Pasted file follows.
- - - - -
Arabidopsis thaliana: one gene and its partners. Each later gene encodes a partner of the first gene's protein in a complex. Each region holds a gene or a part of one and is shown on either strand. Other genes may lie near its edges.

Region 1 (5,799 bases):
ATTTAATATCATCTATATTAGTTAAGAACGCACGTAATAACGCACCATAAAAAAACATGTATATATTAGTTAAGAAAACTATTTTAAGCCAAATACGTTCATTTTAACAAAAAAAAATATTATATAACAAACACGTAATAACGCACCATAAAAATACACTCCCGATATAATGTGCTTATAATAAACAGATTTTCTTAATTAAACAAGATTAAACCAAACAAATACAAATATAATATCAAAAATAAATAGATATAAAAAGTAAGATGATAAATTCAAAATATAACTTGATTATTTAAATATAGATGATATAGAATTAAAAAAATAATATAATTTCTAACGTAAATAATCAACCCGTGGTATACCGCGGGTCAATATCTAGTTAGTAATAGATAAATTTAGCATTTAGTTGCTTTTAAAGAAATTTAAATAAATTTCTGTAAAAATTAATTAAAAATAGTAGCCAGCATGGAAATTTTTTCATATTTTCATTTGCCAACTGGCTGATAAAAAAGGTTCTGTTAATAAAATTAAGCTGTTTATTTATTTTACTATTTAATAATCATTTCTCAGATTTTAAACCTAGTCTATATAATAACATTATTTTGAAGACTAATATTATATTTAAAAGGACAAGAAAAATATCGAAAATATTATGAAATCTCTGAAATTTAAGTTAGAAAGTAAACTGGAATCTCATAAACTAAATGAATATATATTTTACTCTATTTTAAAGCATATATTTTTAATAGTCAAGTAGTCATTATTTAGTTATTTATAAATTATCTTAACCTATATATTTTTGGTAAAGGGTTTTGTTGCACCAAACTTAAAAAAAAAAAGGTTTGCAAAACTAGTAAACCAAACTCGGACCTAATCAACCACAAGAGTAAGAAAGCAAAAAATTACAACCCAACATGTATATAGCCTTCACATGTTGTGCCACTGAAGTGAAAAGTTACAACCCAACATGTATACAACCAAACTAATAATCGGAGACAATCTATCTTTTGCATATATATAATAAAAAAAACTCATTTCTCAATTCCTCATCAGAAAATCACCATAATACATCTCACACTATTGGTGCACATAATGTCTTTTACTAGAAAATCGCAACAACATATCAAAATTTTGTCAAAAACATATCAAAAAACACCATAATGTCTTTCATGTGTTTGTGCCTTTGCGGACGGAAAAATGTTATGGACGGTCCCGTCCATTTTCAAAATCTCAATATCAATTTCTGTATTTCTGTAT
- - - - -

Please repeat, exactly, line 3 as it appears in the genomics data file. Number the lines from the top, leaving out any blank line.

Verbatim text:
ATTTAATATCATCTATATTAGTTAAGAACGCACGTAATAACGCACCATAAAAAAACATGTATATATTAGTTAAGAAAACTATTTTAAGCCAAATACGTTCATTTTAACAAAAAAAAATATTATATAACAAACACGTAATAACGCACCATAAAAATACACTCCCGATATAATGTGCTTATAATAAACAGATTTTCTTAATTAAACAAGATTAAACCAAACAAATACAAATATAATATCAAAAATAAATAGATATAAAAAGTAAGATGATAAATTCAAAATATAACTTGATTATTTAAATATAGATGATATAGAATTAAAAAAATAATATAATTTCTAACGTAAATAATCAACCCGTGGTATACCGCGGGTCAATATCTAGTTAGTAATAGATAAATTTAGCATTTAGTTGCTTTTAAAGAAATTTAAATAAATTTCTGTAAAAATTAATTAAAAATAGTAGCCAGCATGGAAATTTTTTCATATTTTCATTTGCCAACTGGCTGATAAAAAAGGTTCTGTTAATAAAATTAAGCTGTTTATTTATTTTACTATTTAATAATCATTTCTCAGATTTTAAACCTAGTCTATATAATAACATTATTTTGAAGACTAATATTATATTTAAAAGGACAAGAAAAATATCGAAAATATTATGAAATCTCTGAAATTTAAGTTAGAAAGTAAACTGGAATCTCATAAACTAAATGAATATATATTTTACTCTATTTTAAAGCATATATTTTTAATAGTCAAGTAGTCATTATTTAGTTATTTATAAATTATCTTAACCTATATATTTTTGGTAAAGGGTTTTGTTGCACCAAACTTAAAAAAAAAAAGGTTTGCAAAACTAGTAAACCAAACTCGGACCTAATCAACCACAAGAGTAAGAAAGCAAAAAATTACAACCCAACATGTATATAGCCTTCACATGTTGTGCCACTGAAGTGAAAAGTTACAACCCAACATGTATACAACCAAACTAATAATCGGAGACAATCTATCTTTTGCATATATATAATAAAAAAAACTCATTTCTCAATTCCTCATCAGAAAATCACCATAATACATCTCACACTATTGGTGCACATAATGTCTTTTACTAGAAAATCGCAACAACATATCAAAATTTTGTCAAAAACATATCAAAAAACACCATAATGTCTTTCATGTGTTTGTGCCTTTGCGGACGGAAAAATGTTATGGACGGTCCCGTCCATTTTCAAAATCTCAATATCAATTTCTGTATTTCTGTAT